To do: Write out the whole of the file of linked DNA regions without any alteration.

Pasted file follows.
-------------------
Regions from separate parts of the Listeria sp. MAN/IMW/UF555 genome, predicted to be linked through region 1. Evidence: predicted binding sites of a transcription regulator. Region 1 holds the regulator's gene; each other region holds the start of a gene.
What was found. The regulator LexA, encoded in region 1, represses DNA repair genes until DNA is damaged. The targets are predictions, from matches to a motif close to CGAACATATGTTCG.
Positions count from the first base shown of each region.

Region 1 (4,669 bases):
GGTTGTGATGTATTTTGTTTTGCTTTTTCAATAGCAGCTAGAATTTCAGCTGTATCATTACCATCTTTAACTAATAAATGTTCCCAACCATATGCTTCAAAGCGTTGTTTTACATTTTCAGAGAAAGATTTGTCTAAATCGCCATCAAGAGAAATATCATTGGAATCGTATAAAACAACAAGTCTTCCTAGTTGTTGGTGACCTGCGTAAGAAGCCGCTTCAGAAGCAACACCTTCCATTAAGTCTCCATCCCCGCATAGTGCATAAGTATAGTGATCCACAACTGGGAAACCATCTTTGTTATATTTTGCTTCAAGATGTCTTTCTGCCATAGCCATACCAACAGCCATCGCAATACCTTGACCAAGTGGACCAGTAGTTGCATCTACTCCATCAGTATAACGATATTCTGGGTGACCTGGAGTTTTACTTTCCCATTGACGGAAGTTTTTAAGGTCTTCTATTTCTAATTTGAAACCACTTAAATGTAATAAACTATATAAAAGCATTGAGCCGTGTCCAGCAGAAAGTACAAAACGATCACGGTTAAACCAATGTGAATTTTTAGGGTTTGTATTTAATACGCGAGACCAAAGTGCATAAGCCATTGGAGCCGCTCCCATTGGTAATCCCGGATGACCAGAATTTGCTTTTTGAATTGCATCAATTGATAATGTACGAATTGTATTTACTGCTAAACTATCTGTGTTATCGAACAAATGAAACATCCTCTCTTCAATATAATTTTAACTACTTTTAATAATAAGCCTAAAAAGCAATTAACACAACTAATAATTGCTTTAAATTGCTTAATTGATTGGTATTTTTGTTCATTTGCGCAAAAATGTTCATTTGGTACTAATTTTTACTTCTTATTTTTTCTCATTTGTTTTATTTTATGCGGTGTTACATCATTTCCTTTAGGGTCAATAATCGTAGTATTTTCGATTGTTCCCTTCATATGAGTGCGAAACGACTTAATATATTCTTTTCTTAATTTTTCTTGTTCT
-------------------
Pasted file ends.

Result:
Regions from separate parts of the Listeria sp. MAN/IMW/UF555 genome, predicted to be linked through region 1. Evidence: predicted binding sites of a transcription regulator. Region 1 holds the regulator's gene; each other region holds the start of a gene.
What was found. The regulator LexA, encoded in region 1, represses DNA repair genes until DNA is damaged. The targets are predictions, from matches to a motif close to CGAACATATGTTCG.
Positions count from the first base shown of each region.

Region 1 (4,669 bases):
GGTTGTGATGTATTTTGTTTTGCTTTTTCAATAGCAGCTAGAATTTCAGCTGTATCATTACCATCTTTAACTAATAAATGTTCCCAACCATATGCTTCAAAGCGTTGTTTTACATTTTCAGAGAAAGATTTGTCTAAATCGCCATCAAGAGAAATATCATTGGAATCGTATAAAACAACAAGTCTTCCTAGTTGTTGGTGACCTGCGTAAGAAGCCGCTTCAGAAGCAACACCTTCCATTAAGTCTCCATCCCCGCATAGTGCATAAGTATAGTGATCCACAACTGGGAAACCATCTTTGTTATATTTTGCTTCAAGATGTCTTTCTGCCATAGCCATACCAACAGCCATCGCAATACCTTGACCAAGTGGACCAGTAGTTGCATCTACTCCATCAGTATAACGATATTCTGGGTGACCTGGAGTTTTACTTTCCCATTGACGGAAGTTTTTAAGGTCTTCTATTTCTAATTTGAAACCACTTAAATGTAATAAACTATATAAAAGCATTGAGCCGTGTCCAGCAGAAAGTACAAAACGATCACGGTTAAACCAATGTGAATTTTTAGGGTTTGTATTTAATACGCGAGACCAAAGTGCATAAGCCATTGGAGCCGCTCCCATTGGTAATCCCGGATGACCAGAATTTGCTTTTTGAATTGCATCAATTGATAATGTACGAATTGTATTTACTGCTAAACTATCTGTGTTATCGAACAAATGAAACATCCTCTCTTCAATATAATTTTAACTACTTTTAATAATAAGCCTAAAAAGCAATTAACACAACTAATAATTGCTTTAAATTGCTTAATTGATTGGTATTTTTGTTCATTTGCGCAAAAATGTTCATTTGGTACTAATTTTTACTTCTTATTTTTTCTCATTTGTTTTATTTTATGCGGTGTTACATCATTTCCTTTAGGGTCAATAATCGTAGTATTTTCGATTGTTCCCTTCATATGAGTGCGAAACGACTTAATATATTCTTTTCTTAATTTTTCTTGTTCT